Jump to ContentJump to Main Navigation
Structure and Function of an Alpine EcosystemNiwot Ridge, Colorado$
Users without a subscription are not able to see the full content.

William D. Bowman and Timothy R. Seastedt

Print publication date: 2001

Print ISBN-13: 9780195117288

Published to Oxford Scholarship Online: November 2020

DOI: 10.1093/oso/9780195117288.001.0001

Show Summary Details
Page of

PRINTED FROM OXFORD SCHOLARSHIP ONLINE (oxford.universitypressscholarship.com). (c) Copyright Oxford University Press, 2021. All Rights Reserved. An individual user may print out a PDF of a single chapter of a monograph in OSO for personal use. date: 24 June 2021

Plant Nutrient Relations

Plant Nutrient Relations

Chapter:
(p.198) 10 Plant Nutrient Relations
Source:
Structure and Function of an Alpine Ecosystem
Author(s):

Russell K. Monson

Renée Mullen

William D. Bowman

Publisher:
Oxford University Press
DOI:10.1093/oso/9780195117288.003.0017

Alpine soils do not generally exhibit high levels of inorganic fertility, which is the result of inadequate mineralization of organic litter, a consequence of the cool, short alpine growing season (Rehder and Schäfer 1978; Gokceoglu and Rehder 1977; Rehder 1976a, 1976b; Fisk and Schmidt 1995; chapters 11, 12). Slow mineralization rates, in turn, result in a soil that is high in organic humus, and more likely than the soil of other ecosystems, to sequester and bind inorganic nutrients, especially N and P. Accordingly, alpine plants are exposed to a difficult situation in their efforts to obtain the inorganic ions required to support growth and reproduction. In accommodating the relative infertility of alpine soils, plants rely on a number of different traits, some of which are ubiquitous and some of which are more restricted in their distribution. Biomass allocation patterns favor high root:shoot ratios, increasing the potential for nutrient absorption by the roots relative to nutrient utilization by the shoot. Nutrient-use efficiencies (biomass produced per mass of senescent nutrient) tend to be high in alpine plants due to efficient resorption prior to leaf senescence. In several alpine growth forms, strict internal controls over seasonal phenology and growth (e.g., preformed buds and strongly enforced dormancy patterns) bring growth demands for nutrients more into balance with the limited supply provided by the soil. Luxury uptake and long-term storage during pulses of high nutrient availability provide plants with a means of bridging the gap between incongruent periods of high nutrient supply and high nutrient demand. Association of fungi with the roots of some alpine plants has the potential to enhance N and P acquisition. Finally, some alpine species can overcome the limitations imposed by scarce inorganic nutrient supplies through high rates of organic nutrient assimilation. It is the aim of this chapter to further consider each of these traits, with particular emphasis on their relationship to N and P acquisition. Topics concerning soil processes and their role in controlling nutrient availability have been covered elsewhere (chapter 8) and will not be repeated. Rather, this review focuses on nutrient relations from the plant’s perspective.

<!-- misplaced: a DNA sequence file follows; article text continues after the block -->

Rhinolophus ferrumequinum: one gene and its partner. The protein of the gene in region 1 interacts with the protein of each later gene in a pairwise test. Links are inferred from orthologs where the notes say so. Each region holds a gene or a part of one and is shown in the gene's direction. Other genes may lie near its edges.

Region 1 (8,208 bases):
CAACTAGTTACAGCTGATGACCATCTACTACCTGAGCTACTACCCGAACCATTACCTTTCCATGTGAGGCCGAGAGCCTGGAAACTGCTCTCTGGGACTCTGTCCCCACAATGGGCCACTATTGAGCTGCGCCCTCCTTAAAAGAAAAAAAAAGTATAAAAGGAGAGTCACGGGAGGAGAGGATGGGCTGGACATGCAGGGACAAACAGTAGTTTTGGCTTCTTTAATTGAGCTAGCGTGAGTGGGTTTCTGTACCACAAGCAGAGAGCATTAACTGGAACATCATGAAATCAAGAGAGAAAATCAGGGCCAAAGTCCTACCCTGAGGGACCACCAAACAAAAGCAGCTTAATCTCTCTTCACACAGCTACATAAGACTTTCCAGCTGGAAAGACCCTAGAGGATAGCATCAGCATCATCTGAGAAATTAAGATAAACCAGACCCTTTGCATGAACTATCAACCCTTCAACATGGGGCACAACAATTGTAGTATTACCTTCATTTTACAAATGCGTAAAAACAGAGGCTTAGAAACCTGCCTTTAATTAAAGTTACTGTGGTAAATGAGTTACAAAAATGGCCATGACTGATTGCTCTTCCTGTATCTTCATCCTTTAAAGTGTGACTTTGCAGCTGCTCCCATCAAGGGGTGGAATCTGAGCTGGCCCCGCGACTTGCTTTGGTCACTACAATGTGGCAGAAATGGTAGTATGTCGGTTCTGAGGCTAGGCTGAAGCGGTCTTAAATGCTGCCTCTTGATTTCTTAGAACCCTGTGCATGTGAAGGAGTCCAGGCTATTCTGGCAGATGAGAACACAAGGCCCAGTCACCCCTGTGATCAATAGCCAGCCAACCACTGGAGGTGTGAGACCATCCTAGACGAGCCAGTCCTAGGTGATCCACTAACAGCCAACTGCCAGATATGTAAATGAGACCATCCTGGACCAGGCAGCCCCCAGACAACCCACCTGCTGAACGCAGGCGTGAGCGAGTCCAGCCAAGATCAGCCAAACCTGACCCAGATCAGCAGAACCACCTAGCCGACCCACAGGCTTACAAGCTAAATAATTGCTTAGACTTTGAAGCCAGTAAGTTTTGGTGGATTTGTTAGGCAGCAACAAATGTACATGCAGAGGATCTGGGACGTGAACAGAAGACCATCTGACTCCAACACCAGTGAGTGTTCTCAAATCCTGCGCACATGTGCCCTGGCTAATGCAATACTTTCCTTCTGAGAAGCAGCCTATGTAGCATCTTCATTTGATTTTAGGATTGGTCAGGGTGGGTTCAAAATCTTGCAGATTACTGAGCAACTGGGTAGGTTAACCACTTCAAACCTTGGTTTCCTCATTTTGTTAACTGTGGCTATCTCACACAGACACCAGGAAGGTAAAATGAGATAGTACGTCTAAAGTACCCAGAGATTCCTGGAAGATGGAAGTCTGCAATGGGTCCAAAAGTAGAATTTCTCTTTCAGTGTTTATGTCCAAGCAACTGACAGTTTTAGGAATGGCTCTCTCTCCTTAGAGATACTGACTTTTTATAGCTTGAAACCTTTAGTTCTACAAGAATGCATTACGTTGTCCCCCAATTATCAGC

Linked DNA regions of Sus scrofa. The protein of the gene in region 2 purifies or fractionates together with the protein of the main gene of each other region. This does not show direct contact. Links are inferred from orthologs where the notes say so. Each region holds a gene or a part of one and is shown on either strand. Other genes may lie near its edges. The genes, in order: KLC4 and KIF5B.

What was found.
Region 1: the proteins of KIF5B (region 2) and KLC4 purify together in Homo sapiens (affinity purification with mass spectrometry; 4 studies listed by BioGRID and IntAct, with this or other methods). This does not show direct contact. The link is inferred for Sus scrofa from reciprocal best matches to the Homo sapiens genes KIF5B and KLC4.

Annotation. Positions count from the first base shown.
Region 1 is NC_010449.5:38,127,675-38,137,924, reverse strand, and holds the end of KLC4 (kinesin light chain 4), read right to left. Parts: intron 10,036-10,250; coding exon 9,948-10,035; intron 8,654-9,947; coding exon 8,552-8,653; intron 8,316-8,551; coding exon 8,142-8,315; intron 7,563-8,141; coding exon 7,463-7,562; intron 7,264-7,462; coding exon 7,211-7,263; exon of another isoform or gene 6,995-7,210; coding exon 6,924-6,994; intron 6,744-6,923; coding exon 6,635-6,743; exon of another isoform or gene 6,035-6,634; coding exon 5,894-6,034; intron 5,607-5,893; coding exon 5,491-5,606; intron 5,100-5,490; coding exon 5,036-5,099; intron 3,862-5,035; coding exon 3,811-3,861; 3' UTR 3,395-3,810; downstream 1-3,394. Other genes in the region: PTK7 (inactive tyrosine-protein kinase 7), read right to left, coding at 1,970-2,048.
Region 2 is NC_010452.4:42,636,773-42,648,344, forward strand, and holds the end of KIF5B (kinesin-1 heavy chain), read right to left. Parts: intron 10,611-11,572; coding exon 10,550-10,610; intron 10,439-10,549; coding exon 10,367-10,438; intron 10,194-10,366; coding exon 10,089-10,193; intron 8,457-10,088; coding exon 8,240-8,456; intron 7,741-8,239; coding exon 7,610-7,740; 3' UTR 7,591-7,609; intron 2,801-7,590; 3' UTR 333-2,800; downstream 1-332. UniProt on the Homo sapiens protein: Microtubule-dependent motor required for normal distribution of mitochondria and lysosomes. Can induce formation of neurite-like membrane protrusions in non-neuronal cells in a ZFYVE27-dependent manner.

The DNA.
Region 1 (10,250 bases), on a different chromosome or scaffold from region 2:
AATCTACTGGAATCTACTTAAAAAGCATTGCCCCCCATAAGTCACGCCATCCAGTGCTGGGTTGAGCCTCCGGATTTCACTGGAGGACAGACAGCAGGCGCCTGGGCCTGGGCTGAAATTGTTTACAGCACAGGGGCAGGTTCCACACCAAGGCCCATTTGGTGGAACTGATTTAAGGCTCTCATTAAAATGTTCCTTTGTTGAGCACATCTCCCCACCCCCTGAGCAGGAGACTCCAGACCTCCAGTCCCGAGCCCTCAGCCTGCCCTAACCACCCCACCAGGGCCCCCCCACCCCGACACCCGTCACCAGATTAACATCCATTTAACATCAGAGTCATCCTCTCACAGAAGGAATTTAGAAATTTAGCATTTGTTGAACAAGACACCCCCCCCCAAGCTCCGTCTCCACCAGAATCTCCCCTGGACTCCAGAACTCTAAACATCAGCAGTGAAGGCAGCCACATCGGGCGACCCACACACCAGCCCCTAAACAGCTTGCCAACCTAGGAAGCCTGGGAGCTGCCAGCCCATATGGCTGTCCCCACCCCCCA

Keywords:   Acomastylis rossii, Cenococcum geophilutn, Eriophorum vaginatum, Glutamate, Phialocephala fortinii

Oxford Scholarship Online requires a subscription or purchase to access the full text of books within the service. Public users can however freely search the site and view the abstracts and keywords for each book and chapter.

Please, subscribe or login to access full text content.

If you think you should have access to this title, please contact your librarian.

To troubleshoot, please check our FAQs , and if you can't find the answer there, please contact us .